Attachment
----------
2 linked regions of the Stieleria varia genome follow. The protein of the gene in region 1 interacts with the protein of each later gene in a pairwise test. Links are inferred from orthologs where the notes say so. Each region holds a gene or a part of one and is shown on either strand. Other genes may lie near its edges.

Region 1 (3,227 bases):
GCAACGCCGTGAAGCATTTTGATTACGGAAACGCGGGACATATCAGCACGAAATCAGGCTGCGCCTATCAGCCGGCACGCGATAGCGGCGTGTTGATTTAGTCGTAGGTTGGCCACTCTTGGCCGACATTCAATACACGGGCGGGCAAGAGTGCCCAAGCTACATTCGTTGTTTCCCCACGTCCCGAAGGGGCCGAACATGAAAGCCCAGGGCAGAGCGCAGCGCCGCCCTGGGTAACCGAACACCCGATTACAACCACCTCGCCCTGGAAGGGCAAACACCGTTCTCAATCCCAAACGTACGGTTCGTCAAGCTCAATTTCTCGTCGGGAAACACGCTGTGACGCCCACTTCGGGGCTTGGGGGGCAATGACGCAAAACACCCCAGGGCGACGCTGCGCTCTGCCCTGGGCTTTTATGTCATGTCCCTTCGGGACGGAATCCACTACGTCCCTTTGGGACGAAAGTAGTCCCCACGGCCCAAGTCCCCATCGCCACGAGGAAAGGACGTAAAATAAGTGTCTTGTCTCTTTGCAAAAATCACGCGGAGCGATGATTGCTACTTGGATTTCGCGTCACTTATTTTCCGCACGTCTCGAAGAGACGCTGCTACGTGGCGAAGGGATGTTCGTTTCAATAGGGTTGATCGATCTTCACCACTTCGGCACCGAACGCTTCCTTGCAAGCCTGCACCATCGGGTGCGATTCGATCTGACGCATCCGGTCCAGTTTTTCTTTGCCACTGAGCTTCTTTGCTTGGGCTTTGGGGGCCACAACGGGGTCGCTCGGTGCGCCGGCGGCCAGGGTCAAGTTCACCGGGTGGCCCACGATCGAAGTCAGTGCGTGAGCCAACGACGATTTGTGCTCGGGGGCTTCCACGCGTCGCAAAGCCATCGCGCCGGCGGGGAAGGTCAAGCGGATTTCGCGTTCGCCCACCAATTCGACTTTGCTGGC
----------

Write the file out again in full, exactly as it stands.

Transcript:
2 linked regions of the Stieleria varia genome follow. The protein of the gene in region 1 interacts with the protein of each later gene in a pairwise test. Links are inferred from orthologs where the notes say so. Each region holds a gene or a part of one and is shown on either strand. Other genes may lie near its edges.

Region 1 (3,227 bases):
GCAACGCCGTGAAGCATTTTGATTACGGAAACGCGGGACATATCAGCACGAAATCAGGCTGCGCCTATCAGCCGGCACGCGATAGCGGCGTGTTGATTTAGTCGTAGGTTGGCCACTCTTGGCCGACATTCAATACACGGGCGGGCAAGAGTGCCCAAGCTACATTCGTTGTTTCCCCACGTCCCGAAGGGGCCGAACATGAAAGCCCAGGGCAGAGCGCAGCGCCGCCCTGGGTAACCGAACACCCGATTACAACCACCTCGCCCTGGAAGGGCAAACACCGTTCTCAATCCCAAACGTACGGTTCGTCAAGCTCAATTTCTCGTCGGGAAACACGCTGTGACGCCCACTTCGGGGCTTGGGGGGCAATGACGCAAAACACCCCAGGGCGACGCTGCGCTCTGCCCTGGGCTTTTATGTCATGTCCCTTCGGGACGGAATCCACTACGTCCCTTTGGGACGAAAGTAGTCCCCACGGCCCAAGTCCCCATCGCCACGAGGAAAGGACGTAAAATAAGTGTCTTGTCTCTTTGCAAAAATCACGCGGAGCGATGATTGCTACTTGGATTTCGCGTCACTTATTTTCCGCACGTCTCGAAGAGACGCTGCTACGTGGCGAAGGGATGTTCGTTTCAATAGGGTTGATCGATCTTCACCACTTCGGCACCGAACGCTTCCTTGCAAGCCTGCACCATCGGGTGCGATTCGATCTGACGCATCCGGTCCAGTTTTTCTTTGCCACTGAGCTTCTTTGCTTGGGCTTTGGGGGCCACAACGGGGTCGCTCGGTGCGCCGGCGGCCAGGGTCAAGTTCACCGGGTGGCCCACGATCGAAGTCAGTGCGTGAGCCAACGACGATTTGTGCTCGGGGGCTTCCACGCGTCGCAAAGCCATCGCGCCGGCGGGGAAGGTCAAGCGGATTTCGCGTTCGCCCACCAATTCGACTTTGCTGGC